Middle school teacher Jessica Shawley combines physical activity with teaching
by Rebekah Bresee
Whitworth alumna Jessica Shawley presented a lecture, “Going Above and Beyond with Excellence” emphasizing the importance of combining teaching with physical activity Tuesday, Sept. 25.
Shawley is a physical education teacher at Moscow Middle School in Moscow, Idaho.
Six months ago, Shawley was awarded the 2012 National Teacher of the Year for Middle School Physical Education by the National Association for Sport and Physical Education. Prior to that, she received the Regional Middle School Teacher award and Idaho Middle School Teacher of the Year award by the same organization.
“These are impressive accomplishments for someone who graduated only nine years ago,” professor of education Betty Williams said.
Shawley’s successes also include receiving the National Board Certification and being the President of the Idaho Association of Health, Physical Education, Recreation and Dance.
“The faculty wanted to bring her back as an inspiration for undergraduates who are pursuing the teaching field and to share her exceptional knowledge,” Williams said.
Shawley grew up in a small, rural town where she was actively involved in sports and various activities such as 4-H and Future Farmers of America that promoted healthy, active living.
“I felt the benefit, both physically and socially, of being physically active and I enjoyed it,” Shawley said.
She eventually came to Whitworth and got into the education program, inspired by family members who have jobs in the educational field.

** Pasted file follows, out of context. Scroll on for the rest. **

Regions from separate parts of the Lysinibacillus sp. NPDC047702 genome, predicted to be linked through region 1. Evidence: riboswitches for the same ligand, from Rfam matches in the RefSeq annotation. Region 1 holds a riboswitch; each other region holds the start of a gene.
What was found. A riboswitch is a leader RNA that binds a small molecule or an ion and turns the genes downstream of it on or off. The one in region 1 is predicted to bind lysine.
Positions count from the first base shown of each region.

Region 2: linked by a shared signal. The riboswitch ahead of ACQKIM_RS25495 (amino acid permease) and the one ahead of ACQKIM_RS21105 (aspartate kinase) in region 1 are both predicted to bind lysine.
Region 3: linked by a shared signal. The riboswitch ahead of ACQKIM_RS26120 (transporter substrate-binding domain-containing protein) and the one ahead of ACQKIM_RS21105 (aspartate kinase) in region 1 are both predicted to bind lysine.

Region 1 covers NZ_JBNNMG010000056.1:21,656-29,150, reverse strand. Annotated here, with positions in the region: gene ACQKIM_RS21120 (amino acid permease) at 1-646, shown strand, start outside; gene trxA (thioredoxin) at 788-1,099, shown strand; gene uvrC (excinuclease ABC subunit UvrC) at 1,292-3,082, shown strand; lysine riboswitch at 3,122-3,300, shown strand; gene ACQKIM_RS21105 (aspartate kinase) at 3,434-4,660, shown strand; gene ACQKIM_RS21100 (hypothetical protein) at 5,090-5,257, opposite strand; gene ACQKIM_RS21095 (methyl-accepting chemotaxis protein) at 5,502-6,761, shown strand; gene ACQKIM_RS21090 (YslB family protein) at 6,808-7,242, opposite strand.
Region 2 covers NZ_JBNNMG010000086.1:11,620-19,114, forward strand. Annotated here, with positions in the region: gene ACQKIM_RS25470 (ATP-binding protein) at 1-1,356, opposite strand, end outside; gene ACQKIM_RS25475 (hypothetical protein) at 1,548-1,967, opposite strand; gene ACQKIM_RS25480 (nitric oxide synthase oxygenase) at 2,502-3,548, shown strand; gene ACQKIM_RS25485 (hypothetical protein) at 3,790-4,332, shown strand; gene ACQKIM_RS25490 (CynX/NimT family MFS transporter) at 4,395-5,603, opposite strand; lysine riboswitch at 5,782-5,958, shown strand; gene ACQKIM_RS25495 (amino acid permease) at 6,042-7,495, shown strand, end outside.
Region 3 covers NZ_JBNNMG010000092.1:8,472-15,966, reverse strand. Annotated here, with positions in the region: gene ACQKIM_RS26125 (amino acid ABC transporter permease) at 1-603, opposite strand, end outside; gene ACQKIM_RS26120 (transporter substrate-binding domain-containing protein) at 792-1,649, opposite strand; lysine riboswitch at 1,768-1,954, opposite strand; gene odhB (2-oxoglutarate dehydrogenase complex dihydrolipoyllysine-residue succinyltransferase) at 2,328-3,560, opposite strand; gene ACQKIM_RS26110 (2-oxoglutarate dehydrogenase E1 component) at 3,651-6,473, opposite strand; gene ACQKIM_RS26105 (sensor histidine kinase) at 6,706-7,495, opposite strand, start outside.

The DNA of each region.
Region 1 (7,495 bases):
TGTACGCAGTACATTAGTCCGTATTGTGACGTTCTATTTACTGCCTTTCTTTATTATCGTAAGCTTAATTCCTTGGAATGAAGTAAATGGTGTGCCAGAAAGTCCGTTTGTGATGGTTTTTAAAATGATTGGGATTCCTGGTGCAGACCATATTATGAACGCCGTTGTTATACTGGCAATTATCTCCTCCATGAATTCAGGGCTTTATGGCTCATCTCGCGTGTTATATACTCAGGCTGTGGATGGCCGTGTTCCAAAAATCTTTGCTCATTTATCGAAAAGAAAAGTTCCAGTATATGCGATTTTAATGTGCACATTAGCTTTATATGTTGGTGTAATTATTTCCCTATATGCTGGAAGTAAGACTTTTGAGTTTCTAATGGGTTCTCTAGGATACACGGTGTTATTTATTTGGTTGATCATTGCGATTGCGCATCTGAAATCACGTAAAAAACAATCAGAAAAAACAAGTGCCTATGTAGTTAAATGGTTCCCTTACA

As a National Teacher of the Year, Shawley’s mission is to present ways for teachers to incorporate movement into their lessons in an effort to create a healthier generation of children.
In the past years concerns about health and fitness for children in the United States have accumulated. First Lady Michelle Obama has made childhood obesity her primary cause. She has brought to public attention the fact that childhood obesity rates have tripled in the last three decades.
Children are becoming less active with entertainment generally being more passive. Kids are not getting up and moving.
Schools have been putting more attention on academics and less on activity. Lecturers forget the need to have active participation from their students.
“New academic requirements have resulted in some schools reducing recess and activity breaks in order to add course work,” Williams said.
Through her lectures, Shawley has introduced multiple techniques teachers can use to keep kids moving in class.
One of these techniques is to incorporate “brain breaks.” These are 15 minute breaks that involve some type of movement such as jumping jacks or dancing to a song. This allows the kids to take a small break from their studies to get up and move.
Schools are encouraging P.E. teachers to provide their students with information about a healthy lifestyle. However, P.E. teachers only get so many minutes to implement nutritional information as well as physical activity.
“I am always searching for new ways to improve the program,” Shawley said.
This movement is going to require a lot of time and effort from Shawley. She said the next year will be challenging but the program is important.
“Teaching is a calling. Participation in a profession is essential,” Shawley said.
Sophomore Lauren Nelson attended the lecture Tuesday night.
“I love the passion and motivation Jessica has in her work,” Nelson said.
Nelson is going into elementary education and plans to teach first grade. She plans to minor in coaching and become a swim coach as well.
Like Shawley, family is an inspiration for Nelson’s career choice. Her dad is a high school teacher.
“He gets excited when kids get a concept. His enthusiasm is motivating,” Nelson said. “It is important as a teacher to instill that motivation in kids.”
Shawley said her experience in the Whitworth education program has provided that same motivation that influences her teaching style.
Shawley closed her lecture with a statement inspired by the Whitworth mission: “An education of mind and heart needs a healthy, balanced body.”
Contact Rebekah Bresee at firstname.lastname@example.org.